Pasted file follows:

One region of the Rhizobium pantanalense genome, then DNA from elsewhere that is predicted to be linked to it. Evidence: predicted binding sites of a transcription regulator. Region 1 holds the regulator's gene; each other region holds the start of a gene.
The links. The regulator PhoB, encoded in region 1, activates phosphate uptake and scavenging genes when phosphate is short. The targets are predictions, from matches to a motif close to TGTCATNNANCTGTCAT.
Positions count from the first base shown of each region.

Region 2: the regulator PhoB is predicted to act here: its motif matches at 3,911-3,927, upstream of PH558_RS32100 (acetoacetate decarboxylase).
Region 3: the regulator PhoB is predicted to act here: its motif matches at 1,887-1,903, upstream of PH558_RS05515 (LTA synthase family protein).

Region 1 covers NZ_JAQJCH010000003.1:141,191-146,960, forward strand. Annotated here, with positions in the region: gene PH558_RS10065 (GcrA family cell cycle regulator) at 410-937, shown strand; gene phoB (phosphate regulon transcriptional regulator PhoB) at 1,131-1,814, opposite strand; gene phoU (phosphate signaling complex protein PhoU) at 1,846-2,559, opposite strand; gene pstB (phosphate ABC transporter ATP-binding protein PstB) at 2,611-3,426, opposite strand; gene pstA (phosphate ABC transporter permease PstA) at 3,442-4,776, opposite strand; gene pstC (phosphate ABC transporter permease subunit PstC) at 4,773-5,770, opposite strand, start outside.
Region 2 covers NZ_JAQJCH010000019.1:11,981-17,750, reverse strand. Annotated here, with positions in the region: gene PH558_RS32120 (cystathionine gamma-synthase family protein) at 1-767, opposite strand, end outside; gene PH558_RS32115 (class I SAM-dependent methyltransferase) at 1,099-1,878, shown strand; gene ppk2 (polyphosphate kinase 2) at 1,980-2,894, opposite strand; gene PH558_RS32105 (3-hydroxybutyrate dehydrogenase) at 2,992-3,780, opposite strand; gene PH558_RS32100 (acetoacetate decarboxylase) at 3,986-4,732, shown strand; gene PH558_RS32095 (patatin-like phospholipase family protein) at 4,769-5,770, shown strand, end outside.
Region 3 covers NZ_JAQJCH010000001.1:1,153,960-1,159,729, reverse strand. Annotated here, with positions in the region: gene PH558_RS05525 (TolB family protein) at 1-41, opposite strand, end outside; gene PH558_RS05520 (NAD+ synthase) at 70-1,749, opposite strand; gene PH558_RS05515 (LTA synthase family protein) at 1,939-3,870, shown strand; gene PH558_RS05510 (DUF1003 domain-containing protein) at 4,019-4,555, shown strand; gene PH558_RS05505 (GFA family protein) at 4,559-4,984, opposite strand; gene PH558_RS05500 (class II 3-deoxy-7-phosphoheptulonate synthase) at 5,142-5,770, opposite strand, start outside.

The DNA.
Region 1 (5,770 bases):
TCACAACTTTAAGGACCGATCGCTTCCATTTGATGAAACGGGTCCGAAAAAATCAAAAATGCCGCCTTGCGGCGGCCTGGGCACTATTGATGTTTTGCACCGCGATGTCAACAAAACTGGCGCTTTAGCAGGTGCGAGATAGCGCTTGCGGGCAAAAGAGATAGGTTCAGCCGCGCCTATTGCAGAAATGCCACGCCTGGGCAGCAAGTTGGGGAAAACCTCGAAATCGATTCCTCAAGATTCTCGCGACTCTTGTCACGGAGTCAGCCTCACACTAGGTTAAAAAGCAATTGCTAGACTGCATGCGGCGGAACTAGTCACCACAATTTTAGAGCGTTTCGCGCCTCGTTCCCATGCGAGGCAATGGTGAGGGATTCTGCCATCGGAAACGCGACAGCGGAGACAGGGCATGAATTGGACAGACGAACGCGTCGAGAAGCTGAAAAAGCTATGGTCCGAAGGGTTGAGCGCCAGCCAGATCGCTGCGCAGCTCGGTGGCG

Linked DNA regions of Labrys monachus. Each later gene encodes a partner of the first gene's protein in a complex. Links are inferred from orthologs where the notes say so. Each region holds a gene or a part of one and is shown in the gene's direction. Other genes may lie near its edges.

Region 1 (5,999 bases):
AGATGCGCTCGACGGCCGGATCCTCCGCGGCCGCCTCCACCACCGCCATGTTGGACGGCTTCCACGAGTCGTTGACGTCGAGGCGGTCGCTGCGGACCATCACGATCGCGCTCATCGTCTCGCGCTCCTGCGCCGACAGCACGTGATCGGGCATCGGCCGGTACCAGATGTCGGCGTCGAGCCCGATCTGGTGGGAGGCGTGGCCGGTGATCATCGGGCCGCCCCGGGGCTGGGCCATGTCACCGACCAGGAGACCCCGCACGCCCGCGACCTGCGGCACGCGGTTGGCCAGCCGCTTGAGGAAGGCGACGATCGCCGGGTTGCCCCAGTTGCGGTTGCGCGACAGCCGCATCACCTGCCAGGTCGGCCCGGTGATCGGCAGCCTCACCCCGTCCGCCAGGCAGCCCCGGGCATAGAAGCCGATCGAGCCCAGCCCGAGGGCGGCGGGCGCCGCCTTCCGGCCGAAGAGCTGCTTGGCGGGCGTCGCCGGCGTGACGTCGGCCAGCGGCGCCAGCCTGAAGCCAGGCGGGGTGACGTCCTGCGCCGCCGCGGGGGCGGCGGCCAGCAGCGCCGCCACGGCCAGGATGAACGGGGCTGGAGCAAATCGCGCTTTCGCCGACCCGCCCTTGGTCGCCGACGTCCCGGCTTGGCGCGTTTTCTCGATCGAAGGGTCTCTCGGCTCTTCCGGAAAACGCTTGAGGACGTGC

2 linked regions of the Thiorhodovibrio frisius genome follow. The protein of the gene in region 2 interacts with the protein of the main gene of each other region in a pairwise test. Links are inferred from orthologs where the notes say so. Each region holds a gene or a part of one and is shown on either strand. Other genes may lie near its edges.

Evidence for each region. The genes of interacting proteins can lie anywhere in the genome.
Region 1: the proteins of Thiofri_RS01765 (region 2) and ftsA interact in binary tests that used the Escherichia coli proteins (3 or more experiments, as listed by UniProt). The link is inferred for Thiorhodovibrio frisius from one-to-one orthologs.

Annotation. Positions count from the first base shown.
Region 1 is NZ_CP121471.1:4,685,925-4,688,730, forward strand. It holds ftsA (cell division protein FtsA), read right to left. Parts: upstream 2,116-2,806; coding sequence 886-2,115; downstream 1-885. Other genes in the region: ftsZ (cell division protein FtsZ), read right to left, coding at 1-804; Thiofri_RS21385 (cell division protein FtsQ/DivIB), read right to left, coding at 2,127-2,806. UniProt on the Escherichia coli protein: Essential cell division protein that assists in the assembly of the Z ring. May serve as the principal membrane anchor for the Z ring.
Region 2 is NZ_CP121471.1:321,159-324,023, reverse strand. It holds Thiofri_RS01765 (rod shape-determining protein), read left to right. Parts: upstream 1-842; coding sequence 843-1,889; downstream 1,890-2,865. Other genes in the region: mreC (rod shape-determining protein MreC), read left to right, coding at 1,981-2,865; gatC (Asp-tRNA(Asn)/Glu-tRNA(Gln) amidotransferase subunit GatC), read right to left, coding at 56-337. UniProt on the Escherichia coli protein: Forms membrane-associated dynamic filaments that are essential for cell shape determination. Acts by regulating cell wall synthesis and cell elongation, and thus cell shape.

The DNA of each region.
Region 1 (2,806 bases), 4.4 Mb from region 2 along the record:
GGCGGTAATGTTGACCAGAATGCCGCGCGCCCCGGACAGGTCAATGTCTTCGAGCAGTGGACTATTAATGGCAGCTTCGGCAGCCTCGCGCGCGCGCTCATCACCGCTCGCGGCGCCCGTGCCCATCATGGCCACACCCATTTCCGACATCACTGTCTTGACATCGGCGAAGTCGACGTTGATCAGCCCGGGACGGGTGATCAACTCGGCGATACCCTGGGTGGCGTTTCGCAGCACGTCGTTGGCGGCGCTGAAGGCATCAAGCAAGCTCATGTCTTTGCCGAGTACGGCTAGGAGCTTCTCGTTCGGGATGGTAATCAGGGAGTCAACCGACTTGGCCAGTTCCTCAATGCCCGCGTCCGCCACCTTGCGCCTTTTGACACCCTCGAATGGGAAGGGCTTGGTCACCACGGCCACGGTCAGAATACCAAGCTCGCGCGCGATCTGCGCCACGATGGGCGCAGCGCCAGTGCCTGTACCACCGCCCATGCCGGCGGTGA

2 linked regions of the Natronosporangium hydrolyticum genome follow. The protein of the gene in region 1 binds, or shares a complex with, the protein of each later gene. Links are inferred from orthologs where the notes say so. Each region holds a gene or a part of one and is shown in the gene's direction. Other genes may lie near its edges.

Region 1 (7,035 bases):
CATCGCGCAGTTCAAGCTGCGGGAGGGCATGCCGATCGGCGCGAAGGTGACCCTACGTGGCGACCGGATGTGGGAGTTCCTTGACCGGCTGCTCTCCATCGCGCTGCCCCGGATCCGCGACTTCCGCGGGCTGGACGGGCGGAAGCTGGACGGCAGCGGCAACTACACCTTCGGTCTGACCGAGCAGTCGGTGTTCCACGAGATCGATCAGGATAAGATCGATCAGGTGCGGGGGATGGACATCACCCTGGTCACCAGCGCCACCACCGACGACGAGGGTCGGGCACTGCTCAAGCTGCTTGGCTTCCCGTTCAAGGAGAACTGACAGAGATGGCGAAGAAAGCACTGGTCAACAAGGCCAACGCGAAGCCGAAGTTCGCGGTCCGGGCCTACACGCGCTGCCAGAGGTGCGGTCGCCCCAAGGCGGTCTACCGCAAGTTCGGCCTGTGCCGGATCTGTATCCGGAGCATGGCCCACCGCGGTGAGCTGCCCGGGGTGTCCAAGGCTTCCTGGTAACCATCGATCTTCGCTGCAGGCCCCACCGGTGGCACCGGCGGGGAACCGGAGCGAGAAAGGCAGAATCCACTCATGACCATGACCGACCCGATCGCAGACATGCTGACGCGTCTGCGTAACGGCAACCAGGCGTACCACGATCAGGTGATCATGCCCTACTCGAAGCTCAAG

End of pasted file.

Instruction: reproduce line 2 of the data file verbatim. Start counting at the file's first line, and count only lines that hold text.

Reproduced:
The links. The regulator PhoB, encoded in region 1, activates phosphate uptake and scavenging genes when phosphate is short. The targets are predictions, from matches to a motif close to TGTCATNNANCTGTCAT.